By Major Oli Morgan Read more of Maj Morgan s blogs here 1 *Science Technology Engineering and Maths. This entry was posted in Army 2 , REME 3 and tagged aerodynamics 4 , Bloodhound 5 , British Army 6 , car 7 , chemist 8 , chemistry 9 , children 10 , distance 11 , education 12 , Engineering 13 , Engineers 14 , festival 15 , foc 16 , goodwood 17 , goodwood festival of speed 18 , Liz Brown 19 , maths 20 , mechanic 21 , military 22 , pupils 23 , racing car 24 , rocket 25 , rocket car 26 , rocket cars 27 , rocket challenge 28 , school 29 , schoolchildren 30 , science 31 , scientific 32 , Speed 33 , students 34 , styrofoam 35 , super sonic 36 , supersonic 37 , teacher 38 , technician 39 , time 40 , twynham school 41 . Bookmark the permalink 42 .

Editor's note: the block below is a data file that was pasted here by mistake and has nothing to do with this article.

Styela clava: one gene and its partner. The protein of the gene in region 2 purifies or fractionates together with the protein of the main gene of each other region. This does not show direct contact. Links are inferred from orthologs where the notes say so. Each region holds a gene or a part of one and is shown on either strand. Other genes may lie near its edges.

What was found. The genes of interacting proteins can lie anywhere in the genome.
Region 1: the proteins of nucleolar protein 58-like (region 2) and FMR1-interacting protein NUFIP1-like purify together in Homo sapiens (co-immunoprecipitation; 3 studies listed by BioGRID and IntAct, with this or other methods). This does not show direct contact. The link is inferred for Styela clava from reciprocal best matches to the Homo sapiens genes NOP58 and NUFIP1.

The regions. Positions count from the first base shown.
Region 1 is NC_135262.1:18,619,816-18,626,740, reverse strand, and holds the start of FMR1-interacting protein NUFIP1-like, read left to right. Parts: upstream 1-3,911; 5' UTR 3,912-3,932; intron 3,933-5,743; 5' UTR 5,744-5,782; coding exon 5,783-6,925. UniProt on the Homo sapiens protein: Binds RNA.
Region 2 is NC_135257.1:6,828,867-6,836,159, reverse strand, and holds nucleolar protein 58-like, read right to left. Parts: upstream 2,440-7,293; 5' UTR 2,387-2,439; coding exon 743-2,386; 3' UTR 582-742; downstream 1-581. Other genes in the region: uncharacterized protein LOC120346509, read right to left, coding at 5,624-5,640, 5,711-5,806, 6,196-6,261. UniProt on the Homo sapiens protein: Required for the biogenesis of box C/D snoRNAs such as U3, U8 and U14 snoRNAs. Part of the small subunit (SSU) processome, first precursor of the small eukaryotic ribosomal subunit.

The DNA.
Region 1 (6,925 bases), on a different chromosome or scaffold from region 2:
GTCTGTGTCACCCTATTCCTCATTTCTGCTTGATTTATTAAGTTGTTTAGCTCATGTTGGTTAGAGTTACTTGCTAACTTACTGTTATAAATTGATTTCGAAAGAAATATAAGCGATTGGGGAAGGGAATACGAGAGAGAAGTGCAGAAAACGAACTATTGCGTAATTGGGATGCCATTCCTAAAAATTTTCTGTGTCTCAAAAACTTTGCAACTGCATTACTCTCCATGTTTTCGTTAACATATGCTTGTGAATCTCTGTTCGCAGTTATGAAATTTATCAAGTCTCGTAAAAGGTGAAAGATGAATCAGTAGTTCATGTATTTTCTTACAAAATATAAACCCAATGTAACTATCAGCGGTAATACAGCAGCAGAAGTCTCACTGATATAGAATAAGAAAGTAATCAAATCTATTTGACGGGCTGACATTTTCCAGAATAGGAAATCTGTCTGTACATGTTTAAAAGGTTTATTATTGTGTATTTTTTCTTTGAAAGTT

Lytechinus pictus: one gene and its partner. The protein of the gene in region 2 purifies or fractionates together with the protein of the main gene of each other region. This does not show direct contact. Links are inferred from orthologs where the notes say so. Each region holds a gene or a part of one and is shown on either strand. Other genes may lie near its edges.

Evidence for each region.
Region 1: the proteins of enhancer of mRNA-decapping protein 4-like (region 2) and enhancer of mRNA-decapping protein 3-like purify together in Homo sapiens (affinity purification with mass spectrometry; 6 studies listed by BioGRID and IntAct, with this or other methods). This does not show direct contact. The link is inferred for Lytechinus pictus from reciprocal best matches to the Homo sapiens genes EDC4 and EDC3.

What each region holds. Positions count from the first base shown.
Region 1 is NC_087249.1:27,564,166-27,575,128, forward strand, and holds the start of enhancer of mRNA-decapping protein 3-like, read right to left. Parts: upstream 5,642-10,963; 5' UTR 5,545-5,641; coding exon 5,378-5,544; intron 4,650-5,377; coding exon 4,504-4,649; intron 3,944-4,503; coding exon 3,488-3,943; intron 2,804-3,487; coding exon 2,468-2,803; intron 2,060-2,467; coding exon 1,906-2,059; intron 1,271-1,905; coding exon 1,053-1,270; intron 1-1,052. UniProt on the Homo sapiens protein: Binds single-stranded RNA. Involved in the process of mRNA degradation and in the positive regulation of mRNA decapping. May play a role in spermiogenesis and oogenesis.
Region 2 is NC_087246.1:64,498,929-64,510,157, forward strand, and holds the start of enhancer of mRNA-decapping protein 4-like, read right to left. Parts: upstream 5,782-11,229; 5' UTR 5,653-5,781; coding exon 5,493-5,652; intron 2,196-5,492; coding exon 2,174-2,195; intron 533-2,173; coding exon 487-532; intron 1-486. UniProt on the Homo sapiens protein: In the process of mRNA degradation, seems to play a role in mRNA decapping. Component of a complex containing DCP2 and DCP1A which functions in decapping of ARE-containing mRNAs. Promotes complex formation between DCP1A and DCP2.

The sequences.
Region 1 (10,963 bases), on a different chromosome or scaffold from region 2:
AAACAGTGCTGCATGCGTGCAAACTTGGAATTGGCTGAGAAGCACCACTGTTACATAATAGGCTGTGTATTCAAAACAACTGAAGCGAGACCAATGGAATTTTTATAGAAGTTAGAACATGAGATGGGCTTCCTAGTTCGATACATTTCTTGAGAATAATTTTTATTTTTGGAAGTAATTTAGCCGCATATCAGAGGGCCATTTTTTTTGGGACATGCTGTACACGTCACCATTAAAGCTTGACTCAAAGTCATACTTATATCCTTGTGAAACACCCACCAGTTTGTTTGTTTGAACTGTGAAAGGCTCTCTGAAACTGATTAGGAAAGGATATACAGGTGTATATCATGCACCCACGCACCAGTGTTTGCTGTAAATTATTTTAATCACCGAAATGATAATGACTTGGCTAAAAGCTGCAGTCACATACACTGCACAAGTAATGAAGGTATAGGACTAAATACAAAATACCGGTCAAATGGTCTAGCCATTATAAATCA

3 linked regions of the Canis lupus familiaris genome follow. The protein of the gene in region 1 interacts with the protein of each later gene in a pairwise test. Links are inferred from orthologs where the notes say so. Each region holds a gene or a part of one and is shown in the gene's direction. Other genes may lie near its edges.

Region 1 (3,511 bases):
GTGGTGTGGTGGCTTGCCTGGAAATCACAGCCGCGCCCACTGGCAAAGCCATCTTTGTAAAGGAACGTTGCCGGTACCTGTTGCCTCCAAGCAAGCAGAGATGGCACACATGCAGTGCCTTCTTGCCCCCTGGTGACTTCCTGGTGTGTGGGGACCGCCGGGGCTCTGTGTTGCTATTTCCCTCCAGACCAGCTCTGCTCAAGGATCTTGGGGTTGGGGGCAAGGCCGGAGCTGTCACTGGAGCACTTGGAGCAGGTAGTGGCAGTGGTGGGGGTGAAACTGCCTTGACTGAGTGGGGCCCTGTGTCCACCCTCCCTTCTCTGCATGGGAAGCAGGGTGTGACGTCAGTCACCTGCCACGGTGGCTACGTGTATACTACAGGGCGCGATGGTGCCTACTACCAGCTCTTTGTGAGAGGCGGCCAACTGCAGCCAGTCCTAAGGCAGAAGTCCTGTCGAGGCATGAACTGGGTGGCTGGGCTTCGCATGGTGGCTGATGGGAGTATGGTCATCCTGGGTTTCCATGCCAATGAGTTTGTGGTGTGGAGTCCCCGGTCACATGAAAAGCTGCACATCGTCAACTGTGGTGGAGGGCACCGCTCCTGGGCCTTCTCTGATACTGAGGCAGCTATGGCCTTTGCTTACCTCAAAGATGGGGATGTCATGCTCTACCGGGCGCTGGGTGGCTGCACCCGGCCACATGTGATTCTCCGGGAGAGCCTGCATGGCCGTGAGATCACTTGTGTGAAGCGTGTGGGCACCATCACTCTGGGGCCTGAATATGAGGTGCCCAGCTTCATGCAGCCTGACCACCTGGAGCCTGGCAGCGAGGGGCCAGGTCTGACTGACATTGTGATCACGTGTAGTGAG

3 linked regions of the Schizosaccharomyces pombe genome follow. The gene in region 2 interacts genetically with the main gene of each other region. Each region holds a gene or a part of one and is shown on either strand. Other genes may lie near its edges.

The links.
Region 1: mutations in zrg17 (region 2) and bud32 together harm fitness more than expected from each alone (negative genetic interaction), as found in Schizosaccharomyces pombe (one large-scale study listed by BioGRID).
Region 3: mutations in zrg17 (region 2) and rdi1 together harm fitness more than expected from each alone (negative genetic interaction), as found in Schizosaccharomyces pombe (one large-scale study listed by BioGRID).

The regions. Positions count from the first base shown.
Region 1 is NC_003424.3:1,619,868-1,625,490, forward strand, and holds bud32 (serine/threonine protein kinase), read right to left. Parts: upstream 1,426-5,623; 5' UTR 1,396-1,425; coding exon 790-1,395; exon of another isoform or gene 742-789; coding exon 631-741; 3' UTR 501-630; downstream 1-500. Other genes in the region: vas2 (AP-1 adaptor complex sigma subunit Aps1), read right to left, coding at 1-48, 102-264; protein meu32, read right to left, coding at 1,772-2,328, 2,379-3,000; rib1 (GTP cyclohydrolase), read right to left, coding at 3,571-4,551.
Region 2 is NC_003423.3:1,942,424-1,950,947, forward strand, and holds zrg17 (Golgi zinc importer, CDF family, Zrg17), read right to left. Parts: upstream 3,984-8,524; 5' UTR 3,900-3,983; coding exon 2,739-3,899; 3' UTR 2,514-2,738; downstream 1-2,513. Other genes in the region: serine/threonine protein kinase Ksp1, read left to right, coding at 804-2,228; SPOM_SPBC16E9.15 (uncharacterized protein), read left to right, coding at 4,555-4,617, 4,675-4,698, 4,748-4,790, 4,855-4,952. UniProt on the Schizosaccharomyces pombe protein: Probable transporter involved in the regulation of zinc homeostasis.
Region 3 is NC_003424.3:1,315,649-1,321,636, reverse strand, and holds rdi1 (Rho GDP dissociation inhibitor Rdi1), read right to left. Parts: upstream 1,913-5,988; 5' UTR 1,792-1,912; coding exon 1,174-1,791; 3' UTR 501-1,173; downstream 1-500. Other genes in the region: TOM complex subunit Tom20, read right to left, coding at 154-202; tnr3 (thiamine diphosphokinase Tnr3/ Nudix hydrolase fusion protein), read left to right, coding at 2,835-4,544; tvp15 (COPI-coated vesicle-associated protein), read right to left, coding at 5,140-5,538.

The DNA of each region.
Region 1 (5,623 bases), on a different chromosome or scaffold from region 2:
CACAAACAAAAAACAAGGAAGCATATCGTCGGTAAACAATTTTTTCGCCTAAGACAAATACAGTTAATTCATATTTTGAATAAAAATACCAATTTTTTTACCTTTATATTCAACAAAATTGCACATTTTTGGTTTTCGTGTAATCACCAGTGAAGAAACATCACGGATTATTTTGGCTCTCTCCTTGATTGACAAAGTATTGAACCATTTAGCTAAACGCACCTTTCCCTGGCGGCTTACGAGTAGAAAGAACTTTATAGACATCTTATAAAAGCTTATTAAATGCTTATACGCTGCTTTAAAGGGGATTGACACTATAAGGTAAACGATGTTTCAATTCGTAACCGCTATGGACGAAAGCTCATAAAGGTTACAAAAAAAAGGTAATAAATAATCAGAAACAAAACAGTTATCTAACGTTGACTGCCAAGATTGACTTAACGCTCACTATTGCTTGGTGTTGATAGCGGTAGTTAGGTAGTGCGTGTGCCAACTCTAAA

References ^ Major Oli Morgan REME (Bloodhound SuperSonic Car project) ( ^ Army ( ^ REME ( ^ aerodynamics ( ^ Bloodhound ( ^ British Army ( ^ car ( ^ chemist ( ^ chemistry ( ^ children ( ^ distance ( ^ education ( ^ Engineering ( ^ Engineers ( ^ festival ( ^ foc ( ^ goodwood ( ^ goodwood festival of speed ( ^ Liz Brown ( ^ maths ( ^ mechanic ( ^ military ( ^ pupils ( ^ racing car ( ^ rocket ( ^ rocket car ( ^ rocket cars ( ^ rocket challenge ( ^ school ( ^ schoolchildren ( ^ science ( ^ scientific ( ^ Speed ( ^ students ( ^ styrofoam ( ^ super sonic ( ^ supersonic ( ^ teacher ( ^ technician ( ^ time ( ^ twynham school ( ^ Permalink to Supersonic inspiration at Goodwood Festival of Speed (

Supersonic inspiration at Goodwood Festival of Speed

600 take part in huge military parade (From Western Telegraph)